Continue to do the same with the other 2 small petals and we are off to a good start. If you just wanted a bud in your chocolate bouquet you could finish here but this time we are going to carry on!


Here’s the side on view of where you are up to, don’t worry that you haven’t covered the bottom of your rose fully, this will be covered by the end. It’s starting to come together.


Step 6

Building it up: From here on out we are just building it up and thickening it out, modelling paste doesn’t require glue as the heat of your hand will encourage the paste to stick easily. For the layers from here on out you want to be making them come out further from the rose, the first layers require you to work closely to the centre where as now only the very bottom of your petal should be touching the rest of the rose. To create a lovely realistic effect I found curling the very tip of the petal over slightly added a lovely touch.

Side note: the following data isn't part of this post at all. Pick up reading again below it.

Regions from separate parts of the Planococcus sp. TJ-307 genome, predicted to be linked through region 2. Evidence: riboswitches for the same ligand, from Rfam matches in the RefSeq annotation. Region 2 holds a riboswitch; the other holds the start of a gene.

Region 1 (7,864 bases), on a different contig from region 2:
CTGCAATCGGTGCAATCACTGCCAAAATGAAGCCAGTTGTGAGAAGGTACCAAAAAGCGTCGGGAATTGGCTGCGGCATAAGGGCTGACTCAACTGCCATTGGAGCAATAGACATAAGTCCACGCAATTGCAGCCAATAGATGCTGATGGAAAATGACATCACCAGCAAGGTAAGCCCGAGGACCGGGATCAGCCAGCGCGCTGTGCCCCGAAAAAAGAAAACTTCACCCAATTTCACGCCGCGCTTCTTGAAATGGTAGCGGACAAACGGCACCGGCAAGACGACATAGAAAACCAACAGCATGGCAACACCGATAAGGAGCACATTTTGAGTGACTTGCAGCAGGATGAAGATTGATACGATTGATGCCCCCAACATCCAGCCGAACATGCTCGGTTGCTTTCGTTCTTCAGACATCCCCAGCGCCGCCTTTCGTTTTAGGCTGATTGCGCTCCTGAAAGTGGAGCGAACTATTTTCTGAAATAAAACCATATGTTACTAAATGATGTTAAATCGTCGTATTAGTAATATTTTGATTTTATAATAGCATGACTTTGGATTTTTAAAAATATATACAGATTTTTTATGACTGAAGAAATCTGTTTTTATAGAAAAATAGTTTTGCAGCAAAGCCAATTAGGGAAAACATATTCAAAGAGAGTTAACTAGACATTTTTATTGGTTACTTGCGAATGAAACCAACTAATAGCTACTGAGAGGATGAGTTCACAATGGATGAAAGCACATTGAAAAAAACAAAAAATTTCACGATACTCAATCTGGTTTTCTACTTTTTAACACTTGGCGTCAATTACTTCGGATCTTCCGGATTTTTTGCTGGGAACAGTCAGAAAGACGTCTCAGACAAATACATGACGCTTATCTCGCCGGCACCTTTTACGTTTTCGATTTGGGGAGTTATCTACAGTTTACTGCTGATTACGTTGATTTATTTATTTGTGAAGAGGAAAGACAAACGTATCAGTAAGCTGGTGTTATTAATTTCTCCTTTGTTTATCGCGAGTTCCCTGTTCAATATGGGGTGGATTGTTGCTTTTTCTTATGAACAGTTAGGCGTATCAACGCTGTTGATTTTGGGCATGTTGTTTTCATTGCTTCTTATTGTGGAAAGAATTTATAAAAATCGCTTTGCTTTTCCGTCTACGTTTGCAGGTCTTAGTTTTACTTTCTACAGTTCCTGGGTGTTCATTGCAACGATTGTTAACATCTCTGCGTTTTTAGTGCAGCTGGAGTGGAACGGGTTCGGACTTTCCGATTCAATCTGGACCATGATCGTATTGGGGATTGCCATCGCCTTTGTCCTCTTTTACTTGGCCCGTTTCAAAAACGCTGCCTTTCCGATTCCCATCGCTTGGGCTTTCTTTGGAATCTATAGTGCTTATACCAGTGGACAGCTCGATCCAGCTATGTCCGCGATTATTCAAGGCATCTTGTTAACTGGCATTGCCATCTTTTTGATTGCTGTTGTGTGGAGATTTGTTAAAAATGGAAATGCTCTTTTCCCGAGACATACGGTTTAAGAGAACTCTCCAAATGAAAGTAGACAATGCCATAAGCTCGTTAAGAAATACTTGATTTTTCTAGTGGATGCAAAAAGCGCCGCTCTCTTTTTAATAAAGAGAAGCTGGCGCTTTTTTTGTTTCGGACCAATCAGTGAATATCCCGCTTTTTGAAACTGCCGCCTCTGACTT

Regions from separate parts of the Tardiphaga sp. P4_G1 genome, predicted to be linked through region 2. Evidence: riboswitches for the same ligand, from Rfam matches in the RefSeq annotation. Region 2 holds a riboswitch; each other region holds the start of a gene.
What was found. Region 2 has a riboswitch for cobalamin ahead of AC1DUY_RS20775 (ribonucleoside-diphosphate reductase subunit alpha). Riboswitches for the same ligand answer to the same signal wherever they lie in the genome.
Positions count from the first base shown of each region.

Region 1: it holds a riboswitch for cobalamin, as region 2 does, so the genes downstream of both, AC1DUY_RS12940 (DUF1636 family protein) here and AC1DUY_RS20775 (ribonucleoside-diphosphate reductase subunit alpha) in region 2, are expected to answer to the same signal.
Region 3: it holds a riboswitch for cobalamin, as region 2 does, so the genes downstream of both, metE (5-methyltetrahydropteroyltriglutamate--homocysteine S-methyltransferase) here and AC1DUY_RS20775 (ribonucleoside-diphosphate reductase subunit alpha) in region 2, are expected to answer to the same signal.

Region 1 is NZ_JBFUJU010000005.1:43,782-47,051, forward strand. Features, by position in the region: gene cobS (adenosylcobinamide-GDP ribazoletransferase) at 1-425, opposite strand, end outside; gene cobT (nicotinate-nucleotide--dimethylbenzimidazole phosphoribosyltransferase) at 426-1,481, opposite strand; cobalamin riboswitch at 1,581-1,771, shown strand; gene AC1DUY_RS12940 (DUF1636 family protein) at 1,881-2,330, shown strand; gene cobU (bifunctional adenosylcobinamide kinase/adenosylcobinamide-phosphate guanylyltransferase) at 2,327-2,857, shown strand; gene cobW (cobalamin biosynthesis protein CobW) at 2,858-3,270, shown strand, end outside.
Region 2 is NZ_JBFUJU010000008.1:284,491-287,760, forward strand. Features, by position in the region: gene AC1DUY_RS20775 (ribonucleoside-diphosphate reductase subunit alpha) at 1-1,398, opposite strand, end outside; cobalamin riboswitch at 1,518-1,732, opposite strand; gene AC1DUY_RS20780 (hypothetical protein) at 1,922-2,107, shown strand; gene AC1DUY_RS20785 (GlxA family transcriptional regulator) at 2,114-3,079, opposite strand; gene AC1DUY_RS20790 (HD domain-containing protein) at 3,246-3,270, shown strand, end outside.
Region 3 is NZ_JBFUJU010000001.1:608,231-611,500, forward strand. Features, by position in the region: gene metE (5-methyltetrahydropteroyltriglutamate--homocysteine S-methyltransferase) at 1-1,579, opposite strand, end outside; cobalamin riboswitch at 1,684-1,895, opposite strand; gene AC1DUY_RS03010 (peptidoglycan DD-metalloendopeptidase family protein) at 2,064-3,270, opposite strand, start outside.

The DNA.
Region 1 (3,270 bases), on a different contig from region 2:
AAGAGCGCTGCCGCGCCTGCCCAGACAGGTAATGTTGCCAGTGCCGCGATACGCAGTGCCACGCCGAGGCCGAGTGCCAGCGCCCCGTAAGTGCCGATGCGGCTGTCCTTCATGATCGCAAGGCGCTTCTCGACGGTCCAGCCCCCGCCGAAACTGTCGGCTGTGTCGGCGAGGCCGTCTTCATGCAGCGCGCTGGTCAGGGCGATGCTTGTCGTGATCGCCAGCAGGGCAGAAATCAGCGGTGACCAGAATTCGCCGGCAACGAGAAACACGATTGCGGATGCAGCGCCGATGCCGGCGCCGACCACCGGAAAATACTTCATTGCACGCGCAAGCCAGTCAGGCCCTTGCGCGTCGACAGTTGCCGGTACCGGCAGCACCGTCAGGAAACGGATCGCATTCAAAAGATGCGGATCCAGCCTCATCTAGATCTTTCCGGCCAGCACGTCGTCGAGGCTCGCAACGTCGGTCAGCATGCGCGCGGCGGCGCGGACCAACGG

It can always be handy to have a picture of what you are attempting to model near by, this way you can refer to it for it’s certain characteristics like a subtle curl of a petal that will make your flower look that much more life like.

Work from small to large in your petals: Small = inside centre petals and Large = outside pulled away petals.

Top Tips:

  • Try not to overwork your modelling chocolate, learn to love the imperfections.
  • Use your thumb and finger to thin the petals this will give them a very natural finish.
  • Cool your hands down with cold water for 5 minutes if you feel your hands are getting a bit hot.
  • If you over work the chocolate due to heat, stop, put it in the fridge for 2 mins while you cool down your hands under the tap and then try again!


Step 7

Finishing it off: You can continue with as many petals you like until your rose has reached the perfect size you want. Once done pop it in your formers and if you want it to firm up fast you can stick it in the fridge for 10 minutes.


Modelling chocolate firms up but isn’t rigid like sugar flowers making it much more appetising for your cake topper that you can actually eat! I really enjoyed sing the Squires Modelling Chocolate but the question is what do we move on to next?..


I’ll be writing up a blog over the next few week on colouring your chocolate modelling pastes and dusting techniques so be sure to check them out.

Here’s some other Blogs you might like: